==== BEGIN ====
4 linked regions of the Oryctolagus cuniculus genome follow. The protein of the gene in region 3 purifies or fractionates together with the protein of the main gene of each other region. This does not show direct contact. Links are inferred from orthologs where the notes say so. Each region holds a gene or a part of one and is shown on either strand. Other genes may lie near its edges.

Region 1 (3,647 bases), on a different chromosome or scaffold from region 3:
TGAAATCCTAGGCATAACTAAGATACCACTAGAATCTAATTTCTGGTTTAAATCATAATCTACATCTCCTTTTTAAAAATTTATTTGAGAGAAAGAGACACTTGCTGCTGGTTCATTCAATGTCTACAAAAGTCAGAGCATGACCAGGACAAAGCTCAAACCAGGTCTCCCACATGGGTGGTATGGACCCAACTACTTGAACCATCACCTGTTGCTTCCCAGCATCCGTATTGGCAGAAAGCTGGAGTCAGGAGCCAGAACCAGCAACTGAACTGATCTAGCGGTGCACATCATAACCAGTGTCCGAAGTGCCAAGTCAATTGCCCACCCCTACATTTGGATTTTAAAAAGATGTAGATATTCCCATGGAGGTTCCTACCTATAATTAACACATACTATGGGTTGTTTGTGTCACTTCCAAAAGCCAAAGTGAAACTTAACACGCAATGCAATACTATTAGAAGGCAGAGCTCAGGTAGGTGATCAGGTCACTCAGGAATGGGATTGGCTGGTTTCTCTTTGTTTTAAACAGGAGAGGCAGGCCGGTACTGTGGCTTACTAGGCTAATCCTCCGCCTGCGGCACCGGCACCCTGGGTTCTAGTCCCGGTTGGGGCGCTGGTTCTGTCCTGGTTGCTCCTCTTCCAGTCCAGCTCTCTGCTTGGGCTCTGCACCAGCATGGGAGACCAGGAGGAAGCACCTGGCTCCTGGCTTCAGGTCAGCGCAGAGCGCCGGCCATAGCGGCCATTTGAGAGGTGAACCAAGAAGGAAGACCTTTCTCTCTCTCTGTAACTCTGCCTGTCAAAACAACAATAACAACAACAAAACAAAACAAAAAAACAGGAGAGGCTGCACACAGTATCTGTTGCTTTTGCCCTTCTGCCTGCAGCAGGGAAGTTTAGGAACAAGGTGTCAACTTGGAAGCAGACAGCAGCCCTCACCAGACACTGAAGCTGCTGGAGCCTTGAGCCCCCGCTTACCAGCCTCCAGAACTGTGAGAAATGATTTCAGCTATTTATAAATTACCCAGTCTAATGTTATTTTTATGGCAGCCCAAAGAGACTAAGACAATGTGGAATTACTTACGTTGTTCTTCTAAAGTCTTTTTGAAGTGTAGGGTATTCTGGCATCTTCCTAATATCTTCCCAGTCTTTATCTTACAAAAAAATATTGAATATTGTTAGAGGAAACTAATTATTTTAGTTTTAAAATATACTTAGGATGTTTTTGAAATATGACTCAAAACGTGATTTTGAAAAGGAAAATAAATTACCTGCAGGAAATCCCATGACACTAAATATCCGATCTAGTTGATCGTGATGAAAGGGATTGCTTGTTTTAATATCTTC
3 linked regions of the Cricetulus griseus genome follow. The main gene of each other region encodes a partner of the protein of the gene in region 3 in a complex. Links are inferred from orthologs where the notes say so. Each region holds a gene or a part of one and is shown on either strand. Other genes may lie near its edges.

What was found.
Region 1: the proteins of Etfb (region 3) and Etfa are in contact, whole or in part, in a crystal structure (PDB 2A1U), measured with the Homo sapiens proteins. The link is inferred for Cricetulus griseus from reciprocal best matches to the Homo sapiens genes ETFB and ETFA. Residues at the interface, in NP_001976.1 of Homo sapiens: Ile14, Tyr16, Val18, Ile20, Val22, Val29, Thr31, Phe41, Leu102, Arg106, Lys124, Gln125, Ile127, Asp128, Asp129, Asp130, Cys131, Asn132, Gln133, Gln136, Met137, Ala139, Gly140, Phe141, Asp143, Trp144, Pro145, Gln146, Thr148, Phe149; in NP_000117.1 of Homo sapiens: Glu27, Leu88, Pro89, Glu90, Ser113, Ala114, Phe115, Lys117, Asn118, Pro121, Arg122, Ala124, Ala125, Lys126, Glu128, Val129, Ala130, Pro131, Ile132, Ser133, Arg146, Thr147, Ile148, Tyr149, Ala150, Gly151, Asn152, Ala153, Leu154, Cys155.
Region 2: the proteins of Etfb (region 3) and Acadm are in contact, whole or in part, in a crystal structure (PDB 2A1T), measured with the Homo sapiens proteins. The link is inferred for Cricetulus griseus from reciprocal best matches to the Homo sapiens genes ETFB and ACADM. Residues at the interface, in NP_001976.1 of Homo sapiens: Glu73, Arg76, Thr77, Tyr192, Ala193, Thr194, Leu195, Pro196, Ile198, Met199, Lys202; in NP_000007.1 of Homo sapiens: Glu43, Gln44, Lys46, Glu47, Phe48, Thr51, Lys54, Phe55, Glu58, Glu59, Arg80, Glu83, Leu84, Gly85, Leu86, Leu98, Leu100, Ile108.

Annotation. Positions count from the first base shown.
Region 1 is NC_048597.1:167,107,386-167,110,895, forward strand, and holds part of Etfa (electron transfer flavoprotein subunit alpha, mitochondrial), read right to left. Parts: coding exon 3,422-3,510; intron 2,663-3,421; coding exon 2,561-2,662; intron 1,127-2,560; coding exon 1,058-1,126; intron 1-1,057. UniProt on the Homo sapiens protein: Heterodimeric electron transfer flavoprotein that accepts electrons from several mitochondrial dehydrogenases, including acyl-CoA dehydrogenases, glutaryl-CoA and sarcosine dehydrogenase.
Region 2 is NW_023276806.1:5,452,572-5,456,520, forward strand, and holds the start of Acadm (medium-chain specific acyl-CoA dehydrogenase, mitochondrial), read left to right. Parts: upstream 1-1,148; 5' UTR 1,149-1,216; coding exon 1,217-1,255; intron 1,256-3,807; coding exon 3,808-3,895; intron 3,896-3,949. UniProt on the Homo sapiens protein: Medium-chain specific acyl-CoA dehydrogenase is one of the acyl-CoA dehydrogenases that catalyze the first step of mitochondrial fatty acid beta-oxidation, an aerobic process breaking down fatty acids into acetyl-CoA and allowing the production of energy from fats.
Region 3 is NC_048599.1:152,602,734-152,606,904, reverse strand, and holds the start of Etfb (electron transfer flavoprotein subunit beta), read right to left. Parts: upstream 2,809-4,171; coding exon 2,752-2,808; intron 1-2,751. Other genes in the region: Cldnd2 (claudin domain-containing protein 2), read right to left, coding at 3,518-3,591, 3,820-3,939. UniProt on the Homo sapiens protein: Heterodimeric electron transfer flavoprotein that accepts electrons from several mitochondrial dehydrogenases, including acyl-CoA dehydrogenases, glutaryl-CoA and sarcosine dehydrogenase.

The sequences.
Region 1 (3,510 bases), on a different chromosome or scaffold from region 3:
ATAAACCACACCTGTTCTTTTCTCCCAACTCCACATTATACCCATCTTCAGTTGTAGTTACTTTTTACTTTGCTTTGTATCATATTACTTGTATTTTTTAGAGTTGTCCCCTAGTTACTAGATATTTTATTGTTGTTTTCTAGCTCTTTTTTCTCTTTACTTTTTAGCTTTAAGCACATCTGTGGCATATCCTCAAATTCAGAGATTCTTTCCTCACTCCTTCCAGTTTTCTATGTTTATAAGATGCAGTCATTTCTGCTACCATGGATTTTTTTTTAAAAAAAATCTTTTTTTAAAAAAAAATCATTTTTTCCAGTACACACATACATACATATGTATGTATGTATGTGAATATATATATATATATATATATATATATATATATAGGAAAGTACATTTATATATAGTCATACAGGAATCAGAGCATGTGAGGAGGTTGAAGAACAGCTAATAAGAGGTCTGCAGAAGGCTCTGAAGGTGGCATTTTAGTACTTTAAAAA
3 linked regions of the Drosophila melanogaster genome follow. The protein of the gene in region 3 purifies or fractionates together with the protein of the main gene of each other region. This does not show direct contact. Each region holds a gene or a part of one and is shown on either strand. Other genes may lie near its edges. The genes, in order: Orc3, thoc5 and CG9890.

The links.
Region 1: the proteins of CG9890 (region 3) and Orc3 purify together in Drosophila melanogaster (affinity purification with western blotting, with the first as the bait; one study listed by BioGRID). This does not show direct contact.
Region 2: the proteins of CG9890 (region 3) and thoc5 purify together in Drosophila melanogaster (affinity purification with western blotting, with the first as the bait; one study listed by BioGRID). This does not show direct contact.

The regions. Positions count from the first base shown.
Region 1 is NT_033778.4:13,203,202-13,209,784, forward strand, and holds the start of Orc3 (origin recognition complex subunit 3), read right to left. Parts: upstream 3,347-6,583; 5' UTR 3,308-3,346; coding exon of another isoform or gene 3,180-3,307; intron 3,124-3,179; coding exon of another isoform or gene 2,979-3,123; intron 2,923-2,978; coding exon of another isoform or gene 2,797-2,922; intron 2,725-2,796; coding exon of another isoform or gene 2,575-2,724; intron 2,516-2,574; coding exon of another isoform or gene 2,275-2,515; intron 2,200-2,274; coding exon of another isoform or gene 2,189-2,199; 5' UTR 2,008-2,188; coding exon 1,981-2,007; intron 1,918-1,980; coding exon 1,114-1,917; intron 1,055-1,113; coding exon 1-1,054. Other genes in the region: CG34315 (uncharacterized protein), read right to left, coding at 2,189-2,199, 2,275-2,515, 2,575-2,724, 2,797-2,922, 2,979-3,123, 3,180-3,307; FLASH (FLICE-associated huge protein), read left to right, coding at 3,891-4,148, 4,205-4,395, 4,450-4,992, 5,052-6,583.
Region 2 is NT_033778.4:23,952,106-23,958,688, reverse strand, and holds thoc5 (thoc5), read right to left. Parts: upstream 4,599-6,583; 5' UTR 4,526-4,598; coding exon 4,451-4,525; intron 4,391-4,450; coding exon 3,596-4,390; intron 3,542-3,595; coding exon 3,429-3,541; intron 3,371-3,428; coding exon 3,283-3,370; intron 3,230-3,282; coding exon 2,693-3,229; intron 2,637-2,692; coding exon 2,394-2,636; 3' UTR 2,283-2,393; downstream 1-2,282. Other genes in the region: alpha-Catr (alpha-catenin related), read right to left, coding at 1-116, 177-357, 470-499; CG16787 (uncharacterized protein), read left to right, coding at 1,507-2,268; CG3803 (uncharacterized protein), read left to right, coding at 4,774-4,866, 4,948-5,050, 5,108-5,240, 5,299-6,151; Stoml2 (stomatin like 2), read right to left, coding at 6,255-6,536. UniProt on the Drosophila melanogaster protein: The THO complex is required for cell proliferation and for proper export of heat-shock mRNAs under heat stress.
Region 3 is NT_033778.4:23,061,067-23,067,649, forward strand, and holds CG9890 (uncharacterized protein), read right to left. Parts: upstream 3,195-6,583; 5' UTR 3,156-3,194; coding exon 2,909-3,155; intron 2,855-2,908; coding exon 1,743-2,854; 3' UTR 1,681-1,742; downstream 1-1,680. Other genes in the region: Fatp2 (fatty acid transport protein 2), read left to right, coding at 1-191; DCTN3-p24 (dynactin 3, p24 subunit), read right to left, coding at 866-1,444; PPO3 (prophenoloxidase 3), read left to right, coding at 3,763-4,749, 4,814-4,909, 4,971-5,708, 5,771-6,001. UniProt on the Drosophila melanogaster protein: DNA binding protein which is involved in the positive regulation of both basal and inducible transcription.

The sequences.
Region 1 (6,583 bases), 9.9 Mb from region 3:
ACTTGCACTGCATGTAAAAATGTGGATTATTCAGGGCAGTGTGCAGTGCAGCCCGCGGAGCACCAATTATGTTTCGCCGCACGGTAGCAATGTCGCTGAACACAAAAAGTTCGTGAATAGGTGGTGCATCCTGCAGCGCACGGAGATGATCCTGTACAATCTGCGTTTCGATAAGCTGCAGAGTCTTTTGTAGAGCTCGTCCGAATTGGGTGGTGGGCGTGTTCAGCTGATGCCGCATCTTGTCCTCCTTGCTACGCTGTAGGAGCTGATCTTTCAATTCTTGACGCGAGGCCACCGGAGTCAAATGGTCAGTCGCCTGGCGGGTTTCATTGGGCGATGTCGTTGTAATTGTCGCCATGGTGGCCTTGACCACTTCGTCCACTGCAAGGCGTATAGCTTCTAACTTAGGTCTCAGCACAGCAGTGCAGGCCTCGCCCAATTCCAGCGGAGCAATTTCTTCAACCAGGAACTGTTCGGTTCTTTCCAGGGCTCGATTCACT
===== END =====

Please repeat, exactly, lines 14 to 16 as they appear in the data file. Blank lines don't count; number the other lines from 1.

ATAAACCACACCTGTTCTTTTCTCCCAACTCCACATTATACCCATCTTCAGTTGTAGTTACTTTTTACTTTGCTTTGTATCATATTACTTGTATTTTTTAGAGTTGTCCCCTAGTTACTAGATATTTTATTGTTGTTTTCTAGCTCTTTTTTCTCTTTACTTTTTAGCTTTAAGCACATCTGTGGCATATCCTCAAATTCAGAGATTCTTTCCTCACTCCTTCCAGTTTTCTATGTTTATAAGATGCAGTCATTTCTGCTACCATGGATTTTTTTTTAAAAAAAATCTTTTTTTAAAAAAAAATCATTTTTTCCAGTACACACATACATACATATGTATGTATGTATGTGAATATATATATATATATATATATATATATATATATAGGAAAGTACATTTATATATAGTCATACAGGAATCAGAGCATGTGAGGAGGTTGAAGAACAGCTAATAAGAGGTCTGCAGAAGGCTCTGAAGGTGGCATTTTAGTACTTTAAAAA
3 linked regions of the Drosophila melanogaster genome follow. The protein of the gene in region 3 purifies or fractionates together with the protein of the main gene of each other region. This does not show direct contact. Each region holds a gene or a part of one and is shown on either strand. Other genes may lie near its edges. The genes, in order: Orc3, thoc5 and CG9890.

The links.